The twenty three chapters of the eleventh skandha of “Srimad Bhagawatham” from the 7th chapter to the 29th, are popularly known as “Uddhava Gita.”
It is not the aim of religion to raise the economic standards or to achieve scientific advancement. It is the aim of religion to bring of mind to the individual subjectively.
Hindu philosophy contained in the Upanishads discusses the eternal verities in the life of man and comes to the conclusion (Mana Eva Manushyanam Karanam Bandha Mokshayo) that the mind of man is the cause for all his sufferings and that the remedy to get out of sufferings is to annihilate that mind.
Bhagawan Srikrishna had given to Arjuna in the battle field, Srimad Bhagawad Gita which is the quintessence of the Upanishads. Bhagawan Gita which is the quintessence of the Upanishads. Bhagawan again gives the same to Uddhava just before he leaves the world and concludes by the advice “without any shame, prostrate like a log of wood on the ground in front of the dog, paraya, cow or donkey”.
Uddhava Gita contains, in additions to various disciplines (yogas) for self-realization given in the Bhagawad Gita, the supreme yoga of Nadanusandhana to concentrate the mind- it also discusses the duties of various asramas or stages in the life of man.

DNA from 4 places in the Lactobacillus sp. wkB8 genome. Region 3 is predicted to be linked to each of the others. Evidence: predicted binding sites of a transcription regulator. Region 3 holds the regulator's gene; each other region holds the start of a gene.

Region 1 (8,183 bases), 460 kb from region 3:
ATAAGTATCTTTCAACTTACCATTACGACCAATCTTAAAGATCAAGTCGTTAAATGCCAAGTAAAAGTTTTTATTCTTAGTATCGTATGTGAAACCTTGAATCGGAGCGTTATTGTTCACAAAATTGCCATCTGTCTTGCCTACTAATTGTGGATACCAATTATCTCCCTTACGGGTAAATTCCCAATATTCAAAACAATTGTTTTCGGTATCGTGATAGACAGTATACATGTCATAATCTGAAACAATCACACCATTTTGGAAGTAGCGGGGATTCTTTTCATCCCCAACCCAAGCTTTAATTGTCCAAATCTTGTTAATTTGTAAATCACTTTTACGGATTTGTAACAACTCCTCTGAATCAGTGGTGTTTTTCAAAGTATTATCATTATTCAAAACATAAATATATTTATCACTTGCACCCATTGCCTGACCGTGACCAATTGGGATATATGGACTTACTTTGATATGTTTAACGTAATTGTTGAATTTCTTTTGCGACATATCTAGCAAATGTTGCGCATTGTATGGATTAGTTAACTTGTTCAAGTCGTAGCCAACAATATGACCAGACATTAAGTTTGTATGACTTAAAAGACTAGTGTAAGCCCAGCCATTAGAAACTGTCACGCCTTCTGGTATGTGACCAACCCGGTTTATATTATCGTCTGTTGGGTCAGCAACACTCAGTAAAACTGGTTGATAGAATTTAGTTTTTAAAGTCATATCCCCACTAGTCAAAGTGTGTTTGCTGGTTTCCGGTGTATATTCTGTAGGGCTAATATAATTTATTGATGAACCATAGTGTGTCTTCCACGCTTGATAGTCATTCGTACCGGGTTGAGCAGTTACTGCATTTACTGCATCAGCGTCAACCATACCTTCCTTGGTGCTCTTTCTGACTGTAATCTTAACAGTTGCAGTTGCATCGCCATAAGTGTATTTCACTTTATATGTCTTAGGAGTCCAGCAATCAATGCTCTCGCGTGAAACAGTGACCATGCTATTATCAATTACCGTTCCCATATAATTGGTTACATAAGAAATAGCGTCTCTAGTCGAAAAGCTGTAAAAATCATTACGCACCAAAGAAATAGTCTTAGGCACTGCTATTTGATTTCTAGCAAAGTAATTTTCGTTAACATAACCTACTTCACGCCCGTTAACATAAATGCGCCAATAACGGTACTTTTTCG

I feel that to the ordinary man, Uddhava Gita is more welcome as the terse philosophical language is made simpler and greater stress is made on the path of devotion.
The Jeevatma gets a human body and mind, after having been embodied in eighty four lakhs of inferior births. Prior to the Jeevatma acquiring this body, he had undergone births and deaths and births and deaths, as trees, insects, worms, beasts and assumed many other bodies like those of bugs and buffaloes and bees and beetles. At long last, by the grace of GOD, he came to acquire a human body. To acquire a human body again after death, he has to undergo another long cycle of births and deaths through various unpleasant vicissitudes. Thus, our life as a human being, is preceded by and succeeded by, many years of innumerable other lives.